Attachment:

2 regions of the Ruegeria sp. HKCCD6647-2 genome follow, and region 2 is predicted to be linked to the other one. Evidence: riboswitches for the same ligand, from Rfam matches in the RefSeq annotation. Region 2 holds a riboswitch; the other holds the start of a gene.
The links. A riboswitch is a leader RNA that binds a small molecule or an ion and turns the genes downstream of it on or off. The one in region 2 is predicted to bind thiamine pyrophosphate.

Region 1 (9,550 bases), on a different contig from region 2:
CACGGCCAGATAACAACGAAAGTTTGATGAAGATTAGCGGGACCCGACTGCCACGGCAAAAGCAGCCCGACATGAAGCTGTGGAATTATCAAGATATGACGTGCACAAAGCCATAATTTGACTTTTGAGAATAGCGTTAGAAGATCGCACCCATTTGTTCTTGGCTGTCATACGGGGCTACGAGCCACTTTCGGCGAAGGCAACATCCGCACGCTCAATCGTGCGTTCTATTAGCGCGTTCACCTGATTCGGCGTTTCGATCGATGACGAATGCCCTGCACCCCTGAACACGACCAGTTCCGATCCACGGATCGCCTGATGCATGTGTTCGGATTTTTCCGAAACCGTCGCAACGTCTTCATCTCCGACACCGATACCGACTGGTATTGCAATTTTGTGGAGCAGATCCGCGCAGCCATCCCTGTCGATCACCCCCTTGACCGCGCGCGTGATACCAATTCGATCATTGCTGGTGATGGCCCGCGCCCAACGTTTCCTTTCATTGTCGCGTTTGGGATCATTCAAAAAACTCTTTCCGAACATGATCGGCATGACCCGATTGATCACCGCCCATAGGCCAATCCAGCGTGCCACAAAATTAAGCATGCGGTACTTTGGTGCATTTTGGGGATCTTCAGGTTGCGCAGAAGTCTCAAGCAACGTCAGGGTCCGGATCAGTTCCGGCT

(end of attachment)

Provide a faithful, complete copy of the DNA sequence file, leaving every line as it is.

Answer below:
2 regions of the Ruegeria sp. HKCCD6647-2 genome follow, and region 2 is predicted to be linked to the other one. Evidence: riboswitches for the same ligand, from Rfam matches in the RefSeq annotation. Region 2 holds a riboswitch; the other holds the start of a gene.
The links. A riboswitch is a leader RNA that binds a small molecule or an ion and turns the genes downstream of it on or off. The one in region 2 is predicted to bind thiamine pyrophosphate.

Region 1 (9,550 bases), on a different contig from region 2:
CACGGCCAGATAACAACGAAAGTTTGATGAAGATTAGCGGGACCCGACTGCCACGGCAAAAGCAGCCCGACATGAAGCTGTGGAATTATCAAGATATGACGTGCACAAAGCCATAATTTGACTTTTGAGAATAGCGTTAGAAGATCGCACCCATTTGTTCTTGGCTGTCATACGGGGCTACGAGCCACTTTCGGCGAAGGCAACATCCGCACGCTCAATCGTGCGTTCTATTAGCGCGTTCACCTGATTCGGCGTTTCGATCGATGACGAATGCCCTGCACCCCTGAACACGACCAGTTCCGATCCACGGATCGCCTGATGCATGTGTTCGGATTTTTCCGAAACCGTCGCAACGTCTTCATCTCCGACACCGATACCGACTGGTATTGCAATTTTGTGGAGCAGATCCGCGCAGCCATCCCTGTCGATCACCCCCTTGACCGCGCGCGTGATACCAATTCGATCATTGCTGGTGATGGCCCGCGCCCAACGTTTCCTTTCATTGTCGCGTTTGGGATCATTCAAAAAACTCTTTCCGAACATGATCGGCATGACCCGATTGATCACCGCCCATAGGCCAATCCAGCGTGCCACAAAATTAAGCATGCGGTACTTTGGTGCATTTTGGGGATCTTCAGGTTGCGCAGAAGTCTCAAGCAACGTCAGGGTCCGGATCAGTTCCGGCT